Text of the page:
DACA case ‘burden’ of uncertainty for VCU Dreamer

Grant Boone
November 13, 2019

The court is deciding on whether the Trump administration improperly sought to shut down DACA by labeling it illegal without offering any analysis on how it would affect immigrants.

A second argument, he says, focuses on the due process clause of the Fifth Amendment.

Like them, hundreds of thousands of others "have been in the country for at least 12 years, become part of the fabric of our communities or institutions", said Omar Jadwat of the American Civil Liberties Union. "I think it's hard to not think about it". Or, as Sotomayor put it, his attempt "to destroy your lives".

Alvarez spent Tuesday on the steps of the U.S. Supreme Court showing her opposition to President Donald Trump's decision to end DACA, Deferred Action for Childhood Arrivals. He has been warring with Democratic presidential candidates over starkly different views about immigrants, here legally and illegally, and what they contribute to the country.

Trump on Tuesday took to Twitter to attack "many" DACA recipients as "tough, hardened criminals", without offering evidence, and again dangled the possibility of a deal with congressional Democrats to allow people protected under the program to remain in the United States.

While Trump has expressed a willingness to work out a deal to let the dreamers remain in the US, he has rejected all efforts at compromise, saying he did not want immigrants from "s--hole countries".

Former President Barack Obama introduced DACA in 2012 as part of an executive action, arguing that recipients had little connection to their birth countries. The initiative allowed anyone under 30 to apply for renewable permits that allowed them to work and study here if they had not committed a crime, had been younger than 16 when were brought to the country, and met other requirements.

Presidents have undone each other's executive actions before.

Napolitano and the UC Board of Regents filed one of the first lawsuits against the Trump administration after it announced in 2017 that it would rescind the DACA program.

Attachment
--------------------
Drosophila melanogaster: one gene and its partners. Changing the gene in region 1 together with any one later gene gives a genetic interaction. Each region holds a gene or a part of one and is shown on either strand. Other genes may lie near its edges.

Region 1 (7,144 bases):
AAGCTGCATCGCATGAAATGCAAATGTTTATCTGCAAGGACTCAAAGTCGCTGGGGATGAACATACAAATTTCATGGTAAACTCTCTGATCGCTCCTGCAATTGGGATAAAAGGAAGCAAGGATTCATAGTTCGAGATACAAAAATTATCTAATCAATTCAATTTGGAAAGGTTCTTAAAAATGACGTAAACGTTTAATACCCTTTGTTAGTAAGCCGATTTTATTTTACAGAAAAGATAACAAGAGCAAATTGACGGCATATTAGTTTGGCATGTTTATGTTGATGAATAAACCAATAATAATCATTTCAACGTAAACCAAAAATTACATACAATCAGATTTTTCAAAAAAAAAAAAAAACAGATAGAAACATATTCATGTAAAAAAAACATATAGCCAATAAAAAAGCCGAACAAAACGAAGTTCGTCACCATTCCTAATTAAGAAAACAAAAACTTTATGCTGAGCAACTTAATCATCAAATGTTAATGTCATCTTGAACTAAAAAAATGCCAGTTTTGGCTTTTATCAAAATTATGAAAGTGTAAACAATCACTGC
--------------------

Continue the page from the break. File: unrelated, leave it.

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After lower courts stepped in to keep the program alive, the administration produced a new explanation memo from Homeland Security Secretary Kirstjen Nielsen.

Instead of owning this decision, Trump had what he thought was a far easier path forward: His administration could simply reach for the GOP argument that if Obama did it, then it was surely unlawful, and this wouldn't even have to be explained at serious length.

"DACA was always meant to be a temporary stop-gap measure that could be rescinded at any time", he said. "Right now, I live on my own with my younger brother, so if they were to eliminate the DACA program permanently I wouldn't be able to help my brother pay for the house".

Chief Justice John Roberts - who was appointed by Republican President George W Bush - is expected to be the pivotal vote in the case. But under the same principles, the decision to rescind DACA should likewise be entirely within the administration's discretion. The president of the California Teachers' Association, E. Toby Boyd, said in a statement that ending DACA would hurt both students and teachers in the state. Some marched on foot from NY as part of the "Home is Here" immigrant rights campaign. "We need fighters with us", Eunis, another MSU DACA recipient, said.

"A lot of us are very nervous and that's why many of us, hundreds of us, are here right now".

"No hate, no fear, immigrants are welcome here", the crowd chanted.

Camilla Bortolleto, 31, and Karina Ruiz, 35, said before they headed into hear the arguments that they were deeply moved by volunteers who camped overnight to save seats inside the courtroom for DACA recipients like them.

What I found especially entertaining, though, was what happens when we connect Trump's second sentence with his fourth: the president seemed to argue this morning that some Dreamers are unsafe criminals, whom he'll allow to remain in the United States if Democrats agree to give him what he wants.

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